National Service Agency Awards $650,000 To Indian Tribes’ Service-Learning Programs

National Service Agency Awards $650,000 To Indian Tribes’ Service-Learning Programs
May 20, 2010

Washington, DC—School-aged youth will be able to participate in service-learning projects offered by five Indian Tribes through grants awarded by Learn and Serve America, the Corporation for National and Community Service announced today. The five grants total $650,070.

“Service is a solution to our most pressing national challenges, including helping Native Americans retain their history, culture, and language through service-learning,” said Patrick Corvington, Corporation CEO. “These grants will put Native American youth on a lifelong path of service and leadership that will benefit them and their tribes now and in the future and will lead to school engagement by the youth.”

The grants will support projects including:

  • The Shoshone-Bannock Tribes of Fort Hall, ID, received a $186,588 grant to fund Rez Nation, a two-day leadership and service conference for students attending six high schools serving the Shoshone-Bannock Tribes. The students will be assigned to Youth Tribal Councils to learn about issues in Indian Country, then present their ideas to tribal council members, tribal elders, community members and other adult volunteers. The project will also involve students in year-round service- learning projects.
  • The Rivercane Plant Restoration Project will be supported by a $90,964 grant to the Poarch Band of Creek Indians in Atmore, AL. The project will focus on restoration of the native plant that is used for making fishing spears, baskets and other traditional tribal art works. Rivercane restoration will also improve ecosystems and freshwater quality.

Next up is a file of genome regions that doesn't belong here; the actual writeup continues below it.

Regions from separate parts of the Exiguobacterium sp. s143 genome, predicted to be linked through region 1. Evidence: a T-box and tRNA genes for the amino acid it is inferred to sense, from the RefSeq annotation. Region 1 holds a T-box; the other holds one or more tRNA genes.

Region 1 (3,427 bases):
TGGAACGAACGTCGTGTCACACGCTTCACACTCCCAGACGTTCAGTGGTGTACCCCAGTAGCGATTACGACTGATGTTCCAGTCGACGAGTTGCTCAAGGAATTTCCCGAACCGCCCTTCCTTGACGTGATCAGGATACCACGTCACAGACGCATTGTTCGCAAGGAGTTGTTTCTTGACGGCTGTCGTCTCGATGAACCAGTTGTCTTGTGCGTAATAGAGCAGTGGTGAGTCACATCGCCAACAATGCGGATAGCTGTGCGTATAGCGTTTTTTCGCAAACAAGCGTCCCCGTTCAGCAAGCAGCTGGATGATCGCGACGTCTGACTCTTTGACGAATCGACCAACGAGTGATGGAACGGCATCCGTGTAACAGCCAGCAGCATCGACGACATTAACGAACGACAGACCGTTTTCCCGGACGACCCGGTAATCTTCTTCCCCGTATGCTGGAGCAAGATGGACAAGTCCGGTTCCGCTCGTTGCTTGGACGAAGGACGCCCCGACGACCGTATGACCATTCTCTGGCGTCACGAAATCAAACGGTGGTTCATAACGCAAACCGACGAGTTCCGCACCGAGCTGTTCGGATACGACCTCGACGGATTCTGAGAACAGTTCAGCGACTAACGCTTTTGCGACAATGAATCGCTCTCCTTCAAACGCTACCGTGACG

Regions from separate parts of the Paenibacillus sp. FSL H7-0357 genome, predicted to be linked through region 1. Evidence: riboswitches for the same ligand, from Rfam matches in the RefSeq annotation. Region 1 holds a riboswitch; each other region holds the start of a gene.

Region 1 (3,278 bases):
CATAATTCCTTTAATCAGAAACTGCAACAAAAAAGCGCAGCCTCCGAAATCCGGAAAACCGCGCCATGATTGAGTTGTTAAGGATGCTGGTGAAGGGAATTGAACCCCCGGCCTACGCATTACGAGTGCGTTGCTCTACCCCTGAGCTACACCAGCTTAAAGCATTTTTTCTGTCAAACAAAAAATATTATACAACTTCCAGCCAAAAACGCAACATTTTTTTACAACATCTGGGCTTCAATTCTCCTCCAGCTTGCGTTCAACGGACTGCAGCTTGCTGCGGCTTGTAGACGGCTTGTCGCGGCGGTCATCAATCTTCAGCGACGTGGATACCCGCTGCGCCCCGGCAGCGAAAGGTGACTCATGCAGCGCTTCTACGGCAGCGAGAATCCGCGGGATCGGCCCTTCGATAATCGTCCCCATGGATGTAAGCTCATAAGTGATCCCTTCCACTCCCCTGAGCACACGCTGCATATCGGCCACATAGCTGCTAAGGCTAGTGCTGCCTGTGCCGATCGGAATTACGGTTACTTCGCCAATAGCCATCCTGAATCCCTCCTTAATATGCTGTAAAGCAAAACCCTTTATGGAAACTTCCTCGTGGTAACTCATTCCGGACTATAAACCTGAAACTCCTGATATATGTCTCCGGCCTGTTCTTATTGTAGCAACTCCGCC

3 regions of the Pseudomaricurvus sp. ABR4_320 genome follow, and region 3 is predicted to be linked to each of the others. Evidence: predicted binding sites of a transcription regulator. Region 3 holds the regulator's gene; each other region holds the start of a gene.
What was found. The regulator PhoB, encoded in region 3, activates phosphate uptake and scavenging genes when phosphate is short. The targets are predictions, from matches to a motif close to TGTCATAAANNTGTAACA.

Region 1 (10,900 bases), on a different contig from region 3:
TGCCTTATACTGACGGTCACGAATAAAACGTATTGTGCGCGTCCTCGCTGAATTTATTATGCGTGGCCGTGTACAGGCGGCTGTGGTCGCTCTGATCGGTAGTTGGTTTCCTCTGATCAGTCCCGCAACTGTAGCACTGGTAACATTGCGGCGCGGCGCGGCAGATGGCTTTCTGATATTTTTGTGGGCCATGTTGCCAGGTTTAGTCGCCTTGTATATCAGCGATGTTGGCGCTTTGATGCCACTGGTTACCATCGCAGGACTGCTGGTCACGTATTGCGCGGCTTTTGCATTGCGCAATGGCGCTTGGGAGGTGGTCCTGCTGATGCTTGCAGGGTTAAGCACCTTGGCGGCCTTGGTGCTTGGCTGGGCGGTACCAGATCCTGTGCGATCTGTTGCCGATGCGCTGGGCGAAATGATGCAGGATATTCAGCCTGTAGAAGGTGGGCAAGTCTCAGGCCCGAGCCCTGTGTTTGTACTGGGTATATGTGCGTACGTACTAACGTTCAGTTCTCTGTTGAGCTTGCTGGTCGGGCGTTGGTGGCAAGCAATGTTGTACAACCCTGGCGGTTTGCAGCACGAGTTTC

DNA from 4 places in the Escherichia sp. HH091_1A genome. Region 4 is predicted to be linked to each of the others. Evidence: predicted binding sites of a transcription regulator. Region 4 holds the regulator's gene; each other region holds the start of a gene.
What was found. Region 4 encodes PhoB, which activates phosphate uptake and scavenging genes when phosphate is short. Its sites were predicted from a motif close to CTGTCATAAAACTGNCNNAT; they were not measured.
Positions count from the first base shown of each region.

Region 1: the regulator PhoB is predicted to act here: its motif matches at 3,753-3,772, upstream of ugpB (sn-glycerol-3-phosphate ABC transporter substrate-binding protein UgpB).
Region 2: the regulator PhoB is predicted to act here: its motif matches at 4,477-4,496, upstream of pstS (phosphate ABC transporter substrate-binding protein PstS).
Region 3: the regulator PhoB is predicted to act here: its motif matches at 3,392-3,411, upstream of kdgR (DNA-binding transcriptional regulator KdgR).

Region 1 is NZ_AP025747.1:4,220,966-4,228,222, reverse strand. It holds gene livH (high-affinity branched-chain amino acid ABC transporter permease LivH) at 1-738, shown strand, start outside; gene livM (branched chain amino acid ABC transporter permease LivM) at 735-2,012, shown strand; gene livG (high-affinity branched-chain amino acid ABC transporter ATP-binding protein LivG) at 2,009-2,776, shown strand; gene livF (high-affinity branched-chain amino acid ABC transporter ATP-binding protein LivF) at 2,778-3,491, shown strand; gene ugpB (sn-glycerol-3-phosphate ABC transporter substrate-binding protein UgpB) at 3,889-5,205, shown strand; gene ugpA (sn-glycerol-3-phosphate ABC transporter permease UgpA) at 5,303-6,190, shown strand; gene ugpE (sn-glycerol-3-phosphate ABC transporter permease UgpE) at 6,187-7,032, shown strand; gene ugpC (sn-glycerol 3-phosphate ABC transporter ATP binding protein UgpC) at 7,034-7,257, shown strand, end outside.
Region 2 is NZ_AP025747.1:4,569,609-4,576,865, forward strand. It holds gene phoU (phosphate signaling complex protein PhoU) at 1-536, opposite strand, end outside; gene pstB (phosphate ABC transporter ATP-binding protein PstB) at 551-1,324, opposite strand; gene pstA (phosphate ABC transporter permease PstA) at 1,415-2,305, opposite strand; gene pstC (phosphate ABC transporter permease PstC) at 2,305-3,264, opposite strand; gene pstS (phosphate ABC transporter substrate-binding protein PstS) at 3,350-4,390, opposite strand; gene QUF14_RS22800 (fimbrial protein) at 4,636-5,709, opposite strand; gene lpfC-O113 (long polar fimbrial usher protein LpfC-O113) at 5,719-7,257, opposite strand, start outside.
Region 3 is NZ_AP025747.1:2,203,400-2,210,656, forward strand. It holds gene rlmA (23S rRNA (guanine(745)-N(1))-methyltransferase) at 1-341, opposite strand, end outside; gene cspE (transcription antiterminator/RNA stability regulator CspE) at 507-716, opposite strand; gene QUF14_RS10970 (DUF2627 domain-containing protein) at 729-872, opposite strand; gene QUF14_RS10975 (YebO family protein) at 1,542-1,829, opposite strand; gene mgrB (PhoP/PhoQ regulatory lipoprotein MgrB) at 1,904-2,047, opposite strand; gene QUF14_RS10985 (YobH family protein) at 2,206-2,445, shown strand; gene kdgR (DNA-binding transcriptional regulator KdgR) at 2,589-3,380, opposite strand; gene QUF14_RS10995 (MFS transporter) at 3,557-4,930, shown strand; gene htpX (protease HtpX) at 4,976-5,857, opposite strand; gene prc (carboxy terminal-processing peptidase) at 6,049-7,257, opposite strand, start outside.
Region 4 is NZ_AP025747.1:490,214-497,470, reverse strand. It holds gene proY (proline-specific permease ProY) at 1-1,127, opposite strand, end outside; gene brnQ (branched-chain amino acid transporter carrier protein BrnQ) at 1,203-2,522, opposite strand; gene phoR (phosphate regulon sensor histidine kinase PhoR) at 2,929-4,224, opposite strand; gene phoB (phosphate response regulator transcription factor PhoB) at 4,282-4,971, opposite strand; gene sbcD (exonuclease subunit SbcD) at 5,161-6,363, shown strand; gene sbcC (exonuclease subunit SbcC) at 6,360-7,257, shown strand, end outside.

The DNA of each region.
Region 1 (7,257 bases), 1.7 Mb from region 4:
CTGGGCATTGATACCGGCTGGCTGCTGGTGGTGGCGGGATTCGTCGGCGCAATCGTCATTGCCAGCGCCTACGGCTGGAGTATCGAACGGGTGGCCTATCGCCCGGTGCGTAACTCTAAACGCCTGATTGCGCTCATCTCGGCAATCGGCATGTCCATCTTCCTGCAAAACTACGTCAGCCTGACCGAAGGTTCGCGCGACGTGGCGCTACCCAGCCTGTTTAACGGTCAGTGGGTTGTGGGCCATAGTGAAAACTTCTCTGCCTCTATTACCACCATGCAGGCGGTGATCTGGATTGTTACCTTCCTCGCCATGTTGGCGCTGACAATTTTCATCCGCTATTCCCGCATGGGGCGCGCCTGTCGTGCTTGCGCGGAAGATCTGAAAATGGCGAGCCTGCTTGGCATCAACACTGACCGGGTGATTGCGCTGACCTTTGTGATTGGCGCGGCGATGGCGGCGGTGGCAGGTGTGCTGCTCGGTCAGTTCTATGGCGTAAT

• The $111,945 grant to Cook Inlet Tribal Council in Anchorage, AK, will fund a project involving middle and high school students in using journalism, photo essays, radio and video production to produce public service pieces that the students will distribute through the community as part of their efforts to educate the public about health and wellness issues and Alaska Culture.
  • The Cherokee Nation of Oklahoma in Tahlequah, OK, will use its $111,973 grant for service-learning projects focused on the environment and tribal culture. Students will monitor water quality in streams across the countryside of the Cherokee Nation that feed into the Illinois River; establish a community garden; and reintroduce plants used in traditional tribal art such as basket making. The projects will also focus on involving parents in service-learning efforts.
  • The Laguna Educational Foundation in Laguna, NM, will use its $148,600 grant for service-learning projects in tribal history, language and culture. Participants in the Summer Youth Corps, an eight-week program, will learn to plan and implement community-based projects. Through the Youth Media Corps program, participants will create community-oriented PSAs and develop short documentaries on community issues. The Youth Language Corps Program teaches youth the Keresan language and prepares them to become youth language instructors and facilitators.

Learn and Serve America grants provide support to organizations that involve over one million young people in service-learning projects that simultaneously support student development and meet community needs. Service-learning is a method of teaching and learning that connects specific learning objectives with meaningful service to the community. Students build civic and leadership skills while strengthening communities through service.

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Samantha Jo Warfield
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